- Age: Yes, the incidence of colon cancer increases with age (90% occurrence after age 50, hence why they recommend colonoscopies when you hit the big 5-0), but various factors can put the younger population at risk, including family history and genetics, exposure to toxins, history of IBD (inflammatory bowel disease). EAO-CRC (Early Age Onset Colo-Rectal Cancer) is the term now used to describe those affected by colon cancer who are younger than 50 yrs old, so they are now considering lowering the age for screening colonoscopies to age 45 or younger.
- Diet: A diet high in red meat or processed meats, foods cooked at high temperatures and alcohol consumption have been linked to colon cancer. Low Vitamin D levels have also been associated with a higher incidence of this type of cancer.
- Smoking: Probably this will be the most acknowledged risk factor as it increase the risk of all forms of cancer.
According to the American Cancer Society, most colo-rectal cancers start off as changes in the lining of the colon and present as polyps, although not all polyps are cancerous. Over time, these cell can invade any or all of the mucosal layers of the intestinal wall, eventually invading blood or lymph vessels and spreading to other parts of the body. Changes in bowel habits, blood in stool, unexplained weight loss and fatigue are some of the common symptoms, but I personally know people and have taken care of patients who noticed no symptoms at all. There are at-home screening kits available so please consult your physician if you have any questions if this is right for you.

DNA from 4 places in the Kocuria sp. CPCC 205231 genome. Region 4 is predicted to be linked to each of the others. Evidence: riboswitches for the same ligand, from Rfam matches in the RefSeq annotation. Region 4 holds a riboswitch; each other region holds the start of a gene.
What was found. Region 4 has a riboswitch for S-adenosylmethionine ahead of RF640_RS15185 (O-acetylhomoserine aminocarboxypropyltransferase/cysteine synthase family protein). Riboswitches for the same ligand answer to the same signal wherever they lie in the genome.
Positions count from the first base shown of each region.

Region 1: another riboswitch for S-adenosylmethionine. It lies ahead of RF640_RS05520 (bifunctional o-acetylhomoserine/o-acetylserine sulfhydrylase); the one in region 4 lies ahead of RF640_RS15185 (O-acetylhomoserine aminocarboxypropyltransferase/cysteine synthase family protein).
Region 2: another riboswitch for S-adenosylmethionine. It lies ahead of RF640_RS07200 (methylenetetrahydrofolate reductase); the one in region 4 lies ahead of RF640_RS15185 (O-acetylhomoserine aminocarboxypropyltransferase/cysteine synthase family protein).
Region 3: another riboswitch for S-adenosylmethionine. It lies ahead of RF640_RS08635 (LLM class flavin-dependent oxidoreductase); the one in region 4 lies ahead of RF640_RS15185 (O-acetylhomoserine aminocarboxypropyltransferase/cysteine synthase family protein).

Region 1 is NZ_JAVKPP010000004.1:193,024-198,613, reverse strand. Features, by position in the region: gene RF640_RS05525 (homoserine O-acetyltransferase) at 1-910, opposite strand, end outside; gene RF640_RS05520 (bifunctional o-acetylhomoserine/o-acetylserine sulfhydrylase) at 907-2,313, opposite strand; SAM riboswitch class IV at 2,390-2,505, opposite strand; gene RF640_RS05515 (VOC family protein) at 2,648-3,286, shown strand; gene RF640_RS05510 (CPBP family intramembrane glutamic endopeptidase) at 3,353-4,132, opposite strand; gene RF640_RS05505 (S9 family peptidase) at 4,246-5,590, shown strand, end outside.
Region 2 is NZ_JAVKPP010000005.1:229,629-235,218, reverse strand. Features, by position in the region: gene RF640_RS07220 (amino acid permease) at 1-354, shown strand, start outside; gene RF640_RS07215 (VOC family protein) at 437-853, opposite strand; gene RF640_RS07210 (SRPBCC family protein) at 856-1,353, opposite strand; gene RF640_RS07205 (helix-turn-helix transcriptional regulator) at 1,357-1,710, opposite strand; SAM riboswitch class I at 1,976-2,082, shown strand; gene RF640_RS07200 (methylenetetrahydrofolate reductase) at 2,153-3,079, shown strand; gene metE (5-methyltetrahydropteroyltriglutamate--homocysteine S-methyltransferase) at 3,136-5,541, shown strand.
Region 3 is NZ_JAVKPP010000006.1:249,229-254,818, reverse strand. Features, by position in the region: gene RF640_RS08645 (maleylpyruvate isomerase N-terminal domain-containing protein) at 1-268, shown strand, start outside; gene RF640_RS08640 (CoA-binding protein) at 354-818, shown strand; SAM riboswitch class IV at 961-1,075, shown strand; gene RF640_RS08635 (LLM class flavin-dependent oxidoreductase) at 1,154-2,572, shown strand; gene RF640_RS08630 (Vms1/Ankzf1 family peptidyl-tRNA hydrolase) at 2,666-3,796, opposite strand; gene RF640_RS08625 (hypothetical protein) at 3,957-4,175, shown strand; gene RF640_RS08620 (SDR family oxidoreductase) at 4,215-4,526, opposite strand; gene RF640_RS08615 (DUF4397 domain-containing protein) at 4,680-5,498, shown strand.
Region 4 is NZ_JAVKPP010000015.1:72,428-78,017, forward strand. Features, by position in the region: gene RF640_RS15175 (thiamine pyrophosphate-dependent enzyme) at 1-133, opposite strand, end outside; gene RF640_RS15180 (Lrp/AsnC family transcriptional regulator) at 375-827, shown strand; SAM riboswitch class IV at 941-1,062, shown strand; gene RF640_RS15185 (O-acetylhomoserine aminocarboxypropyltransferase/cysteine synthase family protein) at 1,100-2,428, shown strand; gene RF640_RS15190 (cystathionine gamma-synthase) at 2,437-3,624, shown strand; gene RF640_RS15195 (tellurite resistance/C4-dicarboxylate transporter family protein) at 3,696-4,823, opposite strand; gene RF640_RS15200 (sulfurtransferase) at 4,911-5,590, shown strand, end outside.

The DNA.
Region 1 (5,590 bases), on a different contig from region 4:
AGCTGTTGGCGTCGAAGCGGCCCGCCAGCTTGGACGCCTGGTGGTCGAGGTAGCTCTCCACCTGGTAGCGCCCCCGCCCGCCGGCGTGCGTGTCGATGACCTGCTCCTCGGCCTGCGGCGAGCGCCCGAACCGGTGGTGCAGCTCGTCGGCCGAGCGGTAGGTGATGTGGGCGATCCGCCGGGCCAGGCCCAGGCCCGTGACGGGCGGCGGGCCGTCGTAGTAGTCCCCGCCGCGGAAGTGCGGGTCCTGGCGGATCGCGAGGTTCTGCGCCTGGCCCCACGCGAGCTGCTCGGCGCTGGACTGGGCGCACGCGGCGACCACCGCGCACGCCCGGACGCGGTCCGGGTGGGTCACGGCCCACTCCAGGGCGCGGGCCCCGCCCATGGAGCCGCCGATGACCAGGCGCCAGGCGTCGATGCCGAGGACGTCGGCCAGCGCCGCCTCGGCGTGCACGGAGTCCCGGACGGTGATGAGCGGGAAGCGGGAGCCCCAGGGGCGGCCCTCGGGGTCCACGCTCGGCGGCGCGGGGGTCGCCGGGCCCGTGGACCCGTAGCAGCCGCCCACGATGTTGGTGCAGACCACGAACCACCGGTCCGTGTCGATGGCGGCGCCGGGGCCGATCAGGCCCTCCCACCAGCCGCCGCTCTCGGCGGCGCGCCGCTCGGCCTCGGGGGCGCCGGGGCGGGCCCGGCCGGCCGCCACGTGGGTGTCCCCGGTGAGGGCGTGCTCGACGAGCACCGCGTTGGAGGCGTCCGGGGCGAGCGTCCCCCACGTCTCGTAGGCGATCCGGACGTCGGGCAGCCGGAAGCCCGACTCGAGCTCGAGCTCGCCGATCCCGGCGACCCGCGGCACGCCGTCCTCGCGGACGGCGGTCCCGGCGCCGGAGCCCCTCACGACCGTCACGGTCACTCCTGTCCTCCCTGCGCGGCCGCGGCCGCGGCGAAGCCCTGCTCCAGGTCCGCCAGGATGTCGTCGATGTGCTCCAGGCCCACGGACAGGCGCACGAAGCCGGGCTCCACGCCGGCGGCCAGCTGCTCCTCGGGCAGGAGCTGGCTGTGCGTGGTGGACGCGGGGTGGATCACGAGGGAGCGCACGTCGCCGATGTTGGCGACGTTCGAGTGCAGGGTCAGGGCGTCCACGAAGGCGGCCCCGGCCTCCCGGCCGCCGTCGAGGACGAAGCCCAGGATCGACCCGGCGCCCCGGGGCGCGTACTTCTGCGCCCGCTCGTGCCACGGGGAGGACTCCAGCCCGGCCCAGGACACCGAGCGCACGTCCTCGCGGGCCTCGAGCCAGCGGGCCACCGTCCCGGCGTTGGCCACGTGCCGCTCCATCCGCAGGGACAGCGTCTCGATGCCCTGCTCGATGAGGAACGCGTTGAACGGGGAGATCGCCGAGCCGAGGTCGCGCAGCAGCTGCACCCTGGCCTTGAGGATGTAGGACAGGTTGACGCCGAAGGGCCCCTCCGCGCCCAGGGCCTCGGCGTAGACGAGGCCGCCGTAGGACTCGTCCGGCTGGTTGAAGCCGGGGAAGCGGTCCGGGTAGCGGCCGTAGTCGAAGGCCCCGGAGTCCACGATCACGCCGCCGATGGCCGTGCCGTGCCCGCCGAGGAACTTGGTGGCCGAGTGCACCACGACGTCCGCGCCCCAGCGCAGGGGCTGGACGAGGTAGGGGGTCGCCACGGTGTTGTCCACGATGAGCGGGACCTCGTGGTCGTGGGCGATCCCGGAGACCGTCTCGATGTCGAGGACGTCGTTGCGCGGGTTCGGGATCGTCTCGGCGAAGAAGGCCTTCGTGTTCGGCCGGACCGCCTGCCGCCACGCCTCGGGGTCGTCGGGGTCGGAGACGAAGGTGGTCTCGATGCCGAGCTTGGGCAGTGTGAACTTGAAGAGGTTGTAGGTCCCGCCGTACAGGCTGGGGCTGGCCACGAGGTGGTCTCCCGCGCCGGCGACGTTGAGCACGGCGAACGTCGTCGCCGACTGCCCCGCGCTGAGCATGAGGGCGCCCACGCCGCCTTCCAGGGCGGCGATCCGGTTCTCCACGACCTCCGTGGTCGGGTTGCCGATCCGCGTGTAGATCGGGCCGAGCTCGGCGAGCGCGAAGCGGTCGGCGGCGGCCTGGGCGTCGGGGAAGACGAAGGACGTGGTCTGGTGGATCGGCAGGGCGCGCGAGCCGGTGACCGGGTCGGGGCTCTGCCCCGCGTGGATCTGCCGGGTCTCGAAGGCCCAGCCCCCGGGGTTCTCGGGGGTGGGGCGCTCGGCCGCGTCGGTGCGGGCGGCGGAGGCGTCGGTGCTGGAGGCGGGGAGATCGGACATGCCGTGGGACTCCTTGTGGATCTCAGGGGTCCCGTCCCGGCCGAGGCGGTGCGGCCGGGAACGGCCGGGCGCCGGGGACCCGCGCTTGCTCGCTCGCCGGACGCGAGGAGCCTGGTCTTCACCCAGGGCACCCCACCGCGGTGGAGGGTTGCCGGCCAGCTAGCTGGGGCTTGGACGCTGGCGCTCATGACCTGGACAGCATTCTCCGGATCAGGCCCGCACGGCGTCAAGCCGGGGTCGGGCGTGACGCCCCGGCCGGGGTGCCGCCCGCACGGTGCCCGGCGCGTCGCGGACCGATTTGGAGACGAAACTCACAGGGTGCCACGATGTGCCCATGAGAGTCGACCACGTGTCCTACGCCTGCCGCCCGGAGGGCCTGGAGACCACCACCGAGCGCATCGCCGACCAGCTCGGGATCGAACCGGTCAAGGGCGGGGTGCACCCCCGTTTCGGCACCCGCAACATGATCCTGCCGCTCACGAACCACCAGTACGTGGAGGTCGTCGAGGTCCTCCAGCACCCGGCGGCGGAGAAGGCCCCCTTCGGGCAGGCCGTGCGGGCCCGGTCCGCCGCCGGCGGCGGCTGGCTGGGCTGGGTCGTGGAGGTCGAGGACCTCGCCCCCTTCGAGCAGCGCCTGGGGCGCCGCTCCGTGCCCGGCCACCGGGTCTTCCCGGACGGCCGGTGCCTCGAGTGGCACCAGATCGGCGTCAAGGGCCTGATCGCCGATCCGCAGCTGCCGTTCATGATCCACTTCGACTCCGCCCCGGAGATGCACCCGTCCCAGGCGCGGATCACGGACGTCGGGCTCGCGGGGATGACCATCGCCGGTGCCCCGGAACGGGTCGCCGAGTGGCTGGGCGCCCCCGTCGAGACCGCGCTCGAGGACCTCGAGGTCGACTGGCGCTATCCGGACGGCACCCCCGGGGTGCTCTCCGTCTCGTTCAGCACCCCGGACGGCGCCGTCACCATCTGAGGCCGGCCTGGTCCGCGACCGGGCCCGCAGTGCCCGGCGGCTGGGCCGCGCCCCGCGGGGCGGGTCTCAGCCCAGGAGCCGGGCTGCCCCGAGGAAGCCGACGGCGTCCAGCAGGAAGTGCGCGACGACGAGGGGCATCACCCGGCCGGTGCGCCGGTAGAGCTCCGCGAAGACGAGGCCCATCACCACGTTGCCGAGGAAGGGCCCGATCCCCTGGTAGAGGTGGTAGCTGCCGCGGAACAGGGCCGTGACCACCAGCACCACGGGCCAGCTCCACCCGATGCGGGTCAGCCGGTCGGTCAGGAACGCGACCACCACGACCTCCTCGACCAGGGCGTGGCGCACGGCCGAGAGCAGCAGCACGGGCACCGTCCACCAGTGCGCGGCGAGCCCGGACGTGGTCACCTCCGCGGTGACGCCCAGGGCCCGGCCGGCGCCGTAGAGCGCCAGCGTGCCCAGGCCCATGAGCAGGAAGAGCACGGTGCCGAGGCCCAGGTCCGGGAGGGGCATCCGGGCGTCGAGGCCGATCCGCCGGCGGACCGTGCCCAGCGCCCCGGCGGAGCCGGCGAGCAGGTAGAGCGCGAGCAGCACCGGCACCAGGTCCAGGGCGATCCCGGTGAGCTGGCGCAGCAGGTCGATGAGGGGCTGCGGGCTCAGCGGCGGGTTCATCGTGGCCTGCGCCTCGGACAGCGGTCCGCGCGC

- Dietary modifications: Eat more unprocessed foods, fresh fruits and vegetables and increase your intake of fiber and whole grains. Reduce your consumption of alcohol and abstain from smoking.
- Stress management: Maintaining an active lifestyle is not only good for your physical health, it's a great way to reduce stress and support your mental well-being as well. Start slowly and gradually increase to tolerance.
- Early screening: Current recommendations are for screening colonoscopy at age 50, but they are now looking at lowering the age to 45 in specific populations who are at risk. Early identification is key.
Having just gone through this myself, AGAIN, (for a second time!), I can offer a couple tips to help prepare you for your colonoscopy. Disclaimer: This does not constitute medical advice; this was just my experience so please follow your doctor's recommendations for your procedure. I found what was helpful for me on the clear liquid prep day was to:
- Pace myself with the liquids (I found I got nauseous if I drank too much too fast).
- Now's as good a time as any to take a probiotic in the morning if you're not already including this supplement in your diet. Your gastro-enterologist will talk with you about any medicines or supplements you are taking that will need to be held prior to your procedure.
- Vary your flavors. I personally don't care for green or lemon Jello® so I opted for pineapple instead. I also abhor sports drinks, so as much as they were recommended, I thumbed my nose at them. Apple juice gives me heartburn so I substituted white peach and white cranberry juice instead. Sprite® or Ginger-ale® is always a good option as there is something to be said for a big, deep burp and was an excellent choice for a carbonated beverage. And my absolute favorite clear liquid of all time: coconut water! Get the one with no added sugar and you will have Nature's perfect electrolyte replacement, great for your before prep and to rehydrate after.